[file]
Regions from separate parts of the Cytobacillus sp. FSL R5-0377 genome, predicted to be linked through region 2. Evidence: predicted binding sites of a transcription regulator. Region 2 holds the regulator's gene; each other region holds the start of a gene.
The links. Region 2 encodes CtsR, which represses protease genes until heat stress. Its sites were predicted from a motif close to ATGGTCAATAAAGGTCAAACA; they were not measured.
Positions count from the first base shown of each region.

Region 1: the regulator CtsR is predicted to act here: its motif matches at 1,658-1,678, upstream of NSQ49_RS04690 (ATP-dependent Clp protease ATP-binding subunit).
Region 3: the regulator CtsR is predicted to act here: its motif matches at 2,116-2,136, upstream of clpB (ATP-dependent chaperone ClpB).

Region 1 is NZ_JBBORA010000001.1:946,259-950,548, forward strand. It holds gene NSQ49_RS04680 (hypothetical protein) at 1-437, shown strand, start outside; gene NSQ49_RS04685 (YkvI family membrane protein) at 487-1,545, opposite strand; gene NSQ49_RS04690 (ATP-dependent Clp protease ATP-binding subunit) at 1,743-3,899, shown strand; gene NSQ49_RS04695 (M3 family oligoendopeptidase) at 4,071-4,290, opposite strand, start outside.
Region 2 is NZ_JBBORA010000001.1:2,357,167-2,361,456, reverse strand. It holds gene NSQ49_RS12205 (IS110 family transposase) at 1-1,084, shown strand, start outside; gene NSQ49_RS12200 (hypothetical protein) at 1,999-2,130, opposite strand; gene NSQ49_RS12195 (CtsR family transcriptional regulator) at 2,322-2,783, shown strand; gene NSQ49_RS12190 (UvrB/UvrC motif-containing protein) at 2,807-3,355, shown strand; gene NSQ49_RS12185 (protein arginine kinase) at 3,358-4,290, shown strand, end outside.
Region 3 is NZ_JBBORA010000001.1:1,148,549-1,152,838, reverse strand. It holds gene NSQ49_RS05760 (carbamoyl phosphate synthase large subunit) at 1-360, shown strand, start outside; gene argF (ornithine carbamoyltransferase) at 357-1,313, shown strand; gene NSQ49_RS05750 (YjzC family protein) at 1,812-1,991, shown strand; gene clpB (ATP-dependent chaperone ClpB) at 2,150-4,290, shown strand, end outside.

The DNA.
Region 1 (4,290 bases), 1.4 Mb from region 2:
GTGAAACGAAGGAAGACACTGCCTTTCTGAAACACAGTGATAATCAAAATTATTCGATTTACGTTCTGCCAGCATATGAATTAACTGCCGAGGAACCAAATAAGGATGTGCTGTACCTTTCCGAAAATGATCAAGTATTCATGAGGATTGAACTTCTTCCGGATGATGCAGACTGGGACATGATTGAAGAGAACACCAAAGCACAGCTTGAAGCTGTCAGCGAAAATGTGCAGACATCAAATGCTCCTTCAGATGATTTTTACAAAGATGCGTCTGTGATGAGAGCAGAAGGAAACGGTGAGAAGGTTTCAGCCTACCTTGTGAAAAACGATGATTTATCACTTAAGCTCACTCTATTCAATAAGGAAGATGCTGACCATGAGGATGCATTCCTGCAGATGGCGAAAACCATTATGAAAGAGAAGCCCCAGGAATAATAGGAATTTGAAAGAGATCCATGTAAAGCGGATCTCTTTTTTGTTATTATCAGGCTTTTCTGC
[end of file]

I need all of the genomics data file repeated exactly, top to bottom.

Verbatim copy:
Regions from separate parts of the Cytobacillus sp. FSL R5-0377 genome, predicted to be linked through region 2. Evidence: predicted binding sites of a transcription regulator. Region 2 holds the regulator's gene; each other region holds the start of a gene.
The links. Region 2 encodes CtsR, which represses protease genes until heat stress. Its sites were predicted from a motif close to ATGGTCAATAAAGGTCAAACA; they were not measured.
Positions count from the first base shown of each region.

Region 1: the regulator CtsR is predicted to act here: its motif matches at 1,658-1,678, upstream of NSQ49_RS04690 (ATP-dependent Clp protease ATP-binding subunit).
Region 3: the regulator CtsR is predicted to act here: its motif matches at 2,116-2,136, upstream of clpB (ATP-dependent chaperone ClpB).

Region 1 is NZ_JBBORA010000001.1:946,259-950,548, forward strand. It holds gene NSQ49_RS04680 (hypothetical protein) at 1-437, shown strand, start outside; gene NSQ49_RS04685 (YkvI family membrane protein) at 487-1,545, opposite strand; gene NSQ49_RS04690 (ATP-dependent Clp protease ATP-binding subunit) at 1,743-3,899, shown strand; gene NSQ49_RS04695 (M3 family oligoendopeptidase) at 4,071-4,290, opposite strand, start outside.
Region 2 is NZ_JBBORA010000001.1:2,357,167-2,361,456, reverse strand. It holds gene NSQ49_RS12205 (IS110 family transposase) at 1-1,084, shown strand, start outside; gene NSQ49_RS12200 (hypothetical protein) at 1,999-2,130, opposite strand; gene NSQ49_RS12195 (CtsR family transcriptional regulator) at 2,322-2,783, shown strand; gene NSQ49_RS12190 (UvrB/UvrC motif-containing protein) at 2,807-3,355, shown strand; gene NSQ49_RS12185 (protein arginine kinase) at 3,358-4,290, shown strand, end outside.
Region 3 is NZ_JBBORA010000001.1:1,148,549-1,152,838, reverse strand. It holds gene NSQ49_RS05760 (carbamoyl phosphate synthase large subunit) at 1-360, shown strand, start outside; gene argF (ornithine carbamoyltransferase) at 357-1,313, shown strand; gene NSQ49_RS05750 (YjzC family protein) at 1,812-1,991, shown strand; gene clpB (ATP-dependent chaperone ClpB) at 2,150-4,290, shown strand, end outside.

The DNA.
Region 1 (4,290 bases), 1.4 Mb from region 2:
GTGAAACGAAGGAAGACACTGCCTTTCTGAAACACAGTGATAATCAAAATTATTCGATTTACGTTCTGCCAGCATATGAATTAACTGCCGAGGAACCAAATAAGGATGTGCTGTACCTTTCCGAAAATGATCAAGTATTCATGAGGATTGAACTTCTTCCGGATGATGCAGACTGGGACATGATTGAAGAGAACACCAAAGCACAGCTTGAAGCTGTCAGCGAAAATGTGCAGACATCAAATGCTCCTTCAGATGATTTTTACAAAGATGCGTCTGTGATGAGAGCAGAAGGAAACGGTGAGAAGGTTTCAGCCTACCTTGTGAAAAACGATGATTTATCACTTAAGCTCACTCTATTCAATAAGGAAGATGCTGACCATGAGGATGCATTCCTGCAGATGGCGAAAACCATTATGAAAGAGAAGCCCCAGGAATAATAGGAATTTGAAAGAGATCCATGTAAAGCGGATCTCTTTTTTGTTATTATCAGGCTTTTCTGC